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    1. Thanks Anthony! You are right, we are but a mote in god's eye. I really wish we knew more about these things.

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  9. Handprints are my favorite pictographs, too, for that exact reason! I found a splendid handprint site not too long ago that I haven't written about yet.

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    1. Peregriff - Great minds think alike! Looking forward to your post.

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  10. Hi Pat. Sorry to be so late in commenting. I agree with you, the hand prints are fascinating. They seem so personal. I wonder what kind of plant extract or material they used to make handprints that have lasted over 1000 years and counting? I love that rock shelter you found. Looks like a beauty, and perhaps early habitation site?

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    1. Hi Pete! No need for sorry. I've hardly been here myself. There are several different things they used for color. In this case it might have been "red ochre." A form of red earth. That shelter might have been a habitation site, but it wasn't nearly as large looking when you're close to it.

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  11. Pat, it's utterly fascinating to see the before and after, with and without the pictographs! It's like look at two different works of art stemming from the same object!

    The colors are AMAZING!

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    1. Thanks Rob! DStretch certainly is a great tool. I'm sure there are many more out there that are now invisible to the naked eye. When I see locations where I think there might be, or should be pictographs I take photos even if I can't see anything. Sometimes it pays off and sometimes it doesn't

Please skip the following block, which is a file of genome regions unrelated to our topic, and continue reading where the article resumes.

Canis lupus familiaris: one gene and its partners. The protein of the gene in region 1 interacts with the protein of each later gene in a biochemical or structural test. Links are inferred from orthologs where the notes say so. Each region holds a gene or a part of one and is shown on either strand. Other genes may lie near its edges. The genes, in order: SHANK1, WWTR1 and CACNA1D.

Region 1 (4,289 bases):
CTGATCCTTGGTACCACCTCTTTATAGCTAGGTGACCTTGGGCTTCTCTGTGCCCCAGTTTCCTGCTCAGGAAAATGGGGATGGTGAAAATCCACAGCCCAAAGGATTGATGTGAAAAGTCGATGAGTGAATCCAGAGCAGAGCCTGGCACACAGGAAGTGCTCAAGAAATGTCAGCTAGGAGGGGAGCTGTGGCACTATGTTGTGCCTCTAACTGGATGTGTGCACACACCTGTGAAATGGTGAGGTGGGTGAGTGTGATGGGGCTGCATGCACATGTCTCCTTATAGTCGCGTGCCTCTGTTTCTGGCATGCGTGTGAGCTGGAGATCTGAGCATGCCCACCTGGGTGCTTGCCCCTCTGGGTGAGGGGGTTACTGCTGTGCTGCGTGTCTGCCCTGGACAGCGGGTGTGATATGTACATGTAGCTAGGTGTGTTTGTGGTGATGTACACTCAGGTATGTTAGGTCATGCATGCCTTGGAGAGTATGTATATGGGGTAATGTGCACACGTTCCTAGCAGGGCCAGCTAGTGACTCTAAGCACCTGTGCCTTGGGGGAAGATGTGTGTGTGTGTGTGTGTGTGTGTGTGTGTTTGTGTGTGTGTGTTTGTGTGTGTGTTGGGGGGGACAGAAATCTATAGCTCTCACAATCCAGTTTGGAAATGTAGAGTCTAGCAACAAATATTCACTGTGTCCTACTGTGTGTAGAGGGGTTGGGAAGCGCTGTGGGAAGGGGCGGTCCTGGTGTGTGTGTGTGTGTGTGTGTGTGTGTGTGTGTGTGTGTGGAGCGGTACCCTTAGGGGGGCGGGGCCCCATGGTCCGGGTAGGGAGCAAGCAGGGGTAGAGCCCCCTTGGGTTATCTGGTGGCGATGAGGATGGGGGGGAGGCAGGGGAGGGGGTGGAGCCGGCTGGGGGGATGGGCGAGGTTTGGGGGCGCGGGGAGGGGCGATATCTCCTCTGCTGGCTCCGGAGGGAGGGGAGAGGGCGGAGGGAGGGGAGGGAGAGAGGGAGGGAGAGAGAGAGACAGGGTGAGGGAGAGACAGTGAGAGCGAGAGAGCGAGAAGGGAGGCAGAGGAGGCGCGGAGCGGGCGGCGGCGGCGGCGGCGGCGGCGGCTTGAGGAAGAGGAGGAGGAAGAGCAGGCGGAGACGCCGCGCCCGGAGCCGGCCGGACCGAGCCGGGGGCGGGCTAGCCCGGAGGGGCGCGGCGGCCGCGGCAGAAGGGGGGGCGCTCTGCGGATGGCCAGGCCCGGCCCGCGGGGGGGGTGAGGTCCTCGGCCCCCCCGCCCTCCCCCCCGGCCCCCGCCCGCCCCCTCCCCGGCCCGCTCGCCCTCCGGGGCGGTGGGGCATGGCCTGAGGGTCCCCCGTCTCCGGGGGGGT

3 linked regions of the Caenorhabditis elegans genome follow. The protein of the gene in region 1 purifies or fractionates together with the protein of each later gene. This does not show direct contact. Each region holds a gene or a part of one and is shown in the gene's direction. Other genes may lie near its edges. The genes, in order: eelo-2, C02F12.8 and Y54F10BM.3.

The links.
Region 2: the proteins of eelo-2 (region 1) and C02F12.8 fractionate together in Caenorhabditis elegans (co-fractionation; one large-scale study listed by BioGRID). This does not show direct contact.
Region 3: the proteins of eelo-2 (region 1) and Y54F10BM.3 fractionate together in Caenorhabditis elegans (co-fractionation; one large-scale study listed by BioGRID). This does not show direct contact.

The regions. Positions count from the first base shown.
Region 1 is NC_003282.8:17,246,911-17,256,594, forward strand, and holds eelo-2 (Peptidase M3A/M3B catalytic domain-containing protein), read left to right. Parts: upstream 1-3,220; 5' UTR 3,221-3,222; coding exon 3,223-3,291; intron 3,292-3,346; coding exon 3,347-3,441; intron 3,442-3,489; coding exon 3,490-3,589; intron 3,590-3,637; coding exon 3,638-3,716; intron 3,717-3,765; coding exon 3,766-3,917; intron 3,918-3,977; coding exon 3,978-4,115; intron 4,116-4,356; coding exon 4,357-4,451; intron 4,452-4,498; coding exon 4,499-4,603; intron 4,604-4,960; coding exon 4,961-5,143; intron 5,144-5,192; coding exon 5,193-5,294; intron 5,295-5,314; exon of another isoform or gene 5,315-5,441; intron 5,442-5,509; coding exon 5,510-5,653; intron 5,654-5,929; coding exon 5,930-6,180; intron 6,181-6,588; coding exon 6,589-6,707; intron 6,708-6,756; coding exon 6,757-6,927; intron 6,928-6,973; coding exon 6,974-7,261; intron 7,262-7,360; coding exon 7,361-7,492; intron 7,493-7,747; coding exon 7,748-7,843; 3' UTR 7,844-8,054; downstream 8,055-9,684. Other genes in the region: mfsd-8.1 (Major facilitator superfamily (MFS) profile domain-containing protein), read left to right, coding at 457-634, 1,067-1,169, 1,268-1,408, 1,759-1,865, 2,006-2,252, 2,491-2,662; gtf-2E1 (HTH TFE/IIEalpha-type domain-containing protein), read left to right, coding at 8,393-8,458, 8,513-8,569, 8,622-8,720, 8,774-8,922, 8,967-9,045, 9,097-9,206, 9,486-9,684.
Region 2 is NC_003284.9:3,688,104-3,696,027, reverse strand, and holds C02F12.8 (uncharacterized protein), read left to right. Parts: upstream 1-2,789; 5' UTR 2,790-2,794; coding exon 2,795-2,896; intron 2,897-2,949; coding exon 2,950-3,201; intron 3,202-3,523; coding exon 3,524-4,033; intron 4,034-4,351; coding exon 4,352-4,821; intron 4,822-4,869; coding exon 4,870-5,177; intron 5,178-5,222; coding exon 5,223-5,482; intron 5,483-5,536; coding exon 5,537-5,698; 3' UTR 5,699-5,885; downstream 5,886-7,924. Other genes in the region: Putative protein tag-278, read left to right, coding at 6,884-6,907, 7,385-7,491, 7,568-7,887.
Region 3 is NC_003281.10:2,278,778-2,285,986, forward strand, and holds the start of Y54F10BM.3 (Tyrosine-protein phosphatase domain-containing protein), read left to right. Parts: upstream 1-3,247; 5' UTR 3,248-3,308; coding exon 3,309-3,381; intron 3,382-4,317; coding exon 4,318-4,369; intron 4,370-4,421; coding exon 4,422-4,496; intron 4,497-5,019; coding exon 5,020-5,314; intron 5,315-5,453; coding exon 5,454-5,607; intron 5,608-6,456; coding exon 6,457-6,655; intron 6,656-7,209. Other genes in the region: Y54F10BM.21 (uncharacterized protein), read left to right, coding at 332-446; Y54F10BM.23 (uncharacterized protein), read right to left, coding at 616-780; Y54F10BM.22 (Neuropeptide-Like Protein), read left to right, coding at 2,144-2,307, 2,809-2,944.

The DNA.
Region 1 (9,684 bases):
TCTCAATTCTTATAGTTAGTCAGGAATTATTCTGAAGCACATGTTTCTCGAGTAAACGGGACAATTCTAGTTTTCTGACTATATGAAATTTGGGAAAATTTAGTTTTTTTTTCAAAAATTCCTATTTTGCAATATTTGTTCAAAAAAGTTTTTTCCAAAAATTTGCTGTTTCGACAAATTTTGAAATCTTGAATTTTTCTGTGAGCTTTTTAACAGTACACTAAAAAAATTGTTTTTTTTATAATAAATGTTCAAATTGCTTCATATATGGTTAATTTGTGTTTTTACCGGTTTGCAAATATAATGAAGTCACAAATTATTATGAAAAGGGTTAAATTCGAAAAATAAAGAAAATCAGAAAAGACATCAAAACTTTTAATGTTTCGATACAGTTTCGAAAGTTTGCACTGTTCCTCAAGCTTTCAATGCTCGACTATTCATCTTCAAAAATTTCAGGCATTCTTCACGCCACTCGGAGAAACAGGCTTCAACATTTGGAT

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  12. It is mind boggling to think about the people doing this so very long ago -- wanting to leave their mark, as we all do. D-Stretch is amazing... it is also amazing that you spotted them in natural. I wonder if I would have just walked by (as if I could have gotten there in the first place ))

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  13. Well Sallie, I'm absolutely sure that I've walked by many of them without noticing. I agree about DStretch. It changed everything.

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  14. Finding the handprints must have been so exciting Pat! The DStretch effect is amazing, such a help in highlighting the symbols.

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    1. It is very exciting Grace! I like the remote sites best, it's also still exciting for me to see a public site. Oh yes, DStretch is a game changer.

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  15. Hello, the hand prints are a cool find. Amazing the rock art is so old, great photos and post. Have a happy day!

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    1. I love seeing these things! You also have a happy day Eileen.

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  16. That's so cool and interesting. I haven't read all the comments, so I don't know if you've answered this question, but how do the handprints stay on the rocks like this?

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    1. Good question Robin! Probably the most important factor is how exposed they are to weather and erosion. What the "paint" consists of is the other main factor. Most of this color comes from the "earth pigment" red ochre. It contains a lot of iron. The iron oxidizes and turns red. They also use various things to act as binder. Blood, urine, etc.

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  17. I found your blog through Lucy Corrinder, at Loose and Leafy in Halifax. I'm a big fan of rock art and have been fortunate enough to see some amazing petroglyphs in Australia, South Africa and Namibia. Always the signs of people who lived so long ago have stirred genuine awe. I've seen hand prints like the ones in this post in all three countries. Marking our existence on the land seems a common human impulse. I'm signing up for your blog and look forward to seeing more stunning photos and finds. I write about art and garden design at siteandinsight.com I'm based in rural Quebec, east of Montreal.

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  18. Hello Pat! I would love to visit those three places and see the rock art there. Maybe someday. It doesn't matter how many times I see rock art sites, every single one thrills me. I will go going to your website right away and have a look around. Thanks for signing on!